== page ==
As writers, how long do we spend, any of us, second-guessing what an imagined reader, our imagined audience, will think of our words? There’s writer’s paranoia – do my words work, will anyone like them, can I do this – the classic that leads to over (or under) writing sex scenes (what would my parents think?) Then there’s a whole other layer that queer writers face.
Queer writer’s paranoia
More writerly paranoia you say? More? Oh yes, more. There’s a logic behind it though, or at least reasons. Some are to do with the industry, big picture things, but there’s a more fundamental creative brake I see in my writing and the words people present for editing, mentoring, at workshops. Experience.
So, let me take you on a night out. There’s too much gin for there to be words, though I will come to write of the night later, it’s a visceral night, a night of performers, glitter and, perhaps, a little excess. The dancefloor is full, the stairway is a swirling current of ascending and descending smokers. Everywhere, from bar to stage, there are friends, acquaintances, recognition in mirrors and dry ice. Hedonistic, unfiltered. Queer. The last queer night in town, an elegiac, unfiltered, farewell.
Why is that relevant? Well, the thing that night that came up repeatedly as we reflected in corners of its imminent demise was why we valued it. We didn’t tone police ourselves, didn’t worry about our presentation or partner or think about who was near, we just were… Now, whether you’re provocative and ramp things up or if you seek to fade into the background, we are always aware, to some extent, daily in every ordinary interaction, without thinking, of this second-nature response to the possibility of negative reaction. Why would our writing be different?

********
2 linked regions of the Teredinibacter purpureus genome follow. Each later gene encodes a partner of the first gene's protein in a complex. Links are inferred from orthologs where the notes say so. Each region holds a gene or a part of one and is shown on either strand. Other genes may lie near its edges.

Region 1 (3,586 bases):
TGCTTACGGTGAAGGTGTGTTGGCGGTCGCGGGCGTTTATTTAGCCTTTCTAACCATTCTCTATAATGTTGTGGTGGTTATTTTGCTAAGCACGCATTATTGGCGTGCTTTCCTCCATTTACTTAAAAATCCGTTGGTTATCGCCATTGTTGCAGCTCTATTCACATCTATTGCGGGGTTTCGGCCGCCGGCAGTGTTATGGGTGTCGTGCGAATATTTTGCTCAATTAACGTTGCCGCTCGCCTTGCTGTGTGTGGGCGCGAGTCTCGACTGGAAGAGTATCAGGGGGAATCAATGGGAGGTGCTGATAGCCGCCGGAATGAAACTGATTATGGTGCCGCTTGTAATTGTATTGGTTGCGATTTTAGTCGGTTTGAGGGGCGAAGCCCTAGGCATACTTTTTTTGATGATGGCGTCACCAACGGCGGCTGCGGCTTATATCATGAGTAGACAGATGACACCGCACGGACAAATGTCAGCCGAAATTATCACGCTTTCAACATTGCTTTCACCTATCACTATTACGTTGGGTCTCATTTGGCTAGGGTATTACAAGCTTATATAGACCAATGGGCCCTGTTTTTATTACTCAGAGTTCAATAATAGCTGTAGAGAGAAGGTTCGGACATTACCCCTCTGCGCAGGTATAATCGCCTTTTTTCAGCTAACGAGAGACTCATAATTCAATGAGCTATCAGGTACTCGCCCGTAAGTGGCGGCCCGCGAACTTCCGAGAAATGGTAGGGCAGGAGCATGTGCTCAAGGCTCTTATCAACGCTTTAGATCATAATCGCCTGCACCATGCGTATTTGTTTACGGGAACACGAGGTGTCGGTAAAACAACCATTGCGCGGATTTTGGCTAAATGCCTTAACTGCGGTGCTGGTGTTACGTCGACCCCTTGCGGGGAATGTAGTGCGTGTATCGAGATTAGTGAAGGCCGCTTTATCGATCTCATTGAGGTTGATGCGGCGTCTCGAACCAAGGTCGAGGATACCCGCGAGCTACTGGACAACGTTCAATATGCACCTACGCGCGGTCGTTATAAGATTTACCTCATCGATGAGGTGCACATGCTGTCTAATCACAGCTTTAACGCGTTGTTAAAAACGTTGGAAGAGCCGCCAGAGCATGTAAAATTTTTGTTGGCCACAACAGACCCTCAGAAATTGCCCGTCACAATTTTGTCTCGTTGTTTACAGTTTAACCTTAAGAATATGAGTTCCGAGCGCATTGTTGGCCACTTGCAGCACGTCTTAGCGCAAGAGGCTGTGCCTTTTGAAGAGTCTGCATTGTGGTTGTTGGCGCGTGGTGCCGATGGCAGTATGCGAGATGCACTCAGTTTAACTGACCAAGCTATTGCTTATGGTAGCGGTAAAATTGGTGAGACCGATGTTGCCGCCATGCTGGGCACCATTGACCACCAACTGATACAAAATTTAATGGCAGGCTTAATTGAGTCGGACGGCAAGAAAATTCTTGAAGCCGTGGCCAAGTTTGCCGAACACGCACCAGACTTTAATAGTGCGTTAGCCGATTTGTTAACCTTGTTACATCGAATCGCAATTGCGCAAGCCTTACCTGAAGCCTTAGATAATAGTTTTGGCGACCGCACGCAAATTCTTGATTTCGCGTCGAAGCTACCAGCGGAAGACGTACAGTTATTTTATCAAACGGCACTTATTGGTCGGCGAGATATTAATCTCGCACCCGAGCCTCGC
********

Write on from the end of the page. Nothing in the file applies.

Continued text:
I know I have policed myself. I’ve edited out the messy bits, the sexy bits. The messy-sexy bits behind Kwik Fit. The queer bits. I’ve created gay characters who are gay but somehow chaste, and I think, how? Why? Why did that happen? How did they become so beige between imagination and page? I was policing my words, bleaching them of a little colour, brushing the glitter beneath the keyboard, turning away so every tryst was chaste. Why? Other – feared and imaginary – people. In my head, oh, the things that were happening… On the page – another coffee.
Going to a queer writing workshop really helped me in confronting this. I did one recently organised by Colchester Pride with the poet James McDermott leading it. We worked on breaking the rules, on queering the writing, on breaking free of the expectations of what poetry, of what our words should be. To stop worrying about the imposition of form, structure, content, after all, who – what – has imposed those concepts? That’s not to say any collection of words is poetic, but it is useful in reflecting on how we squash ourselves into linguistic boxes. It’s made me more aware of the rules I’m breaking, more reflective of why I’m choosing not to perform this poem, and made my narrative voice the focus of my writing rather than conjuring up a phantom reader.
Words flowing onto the page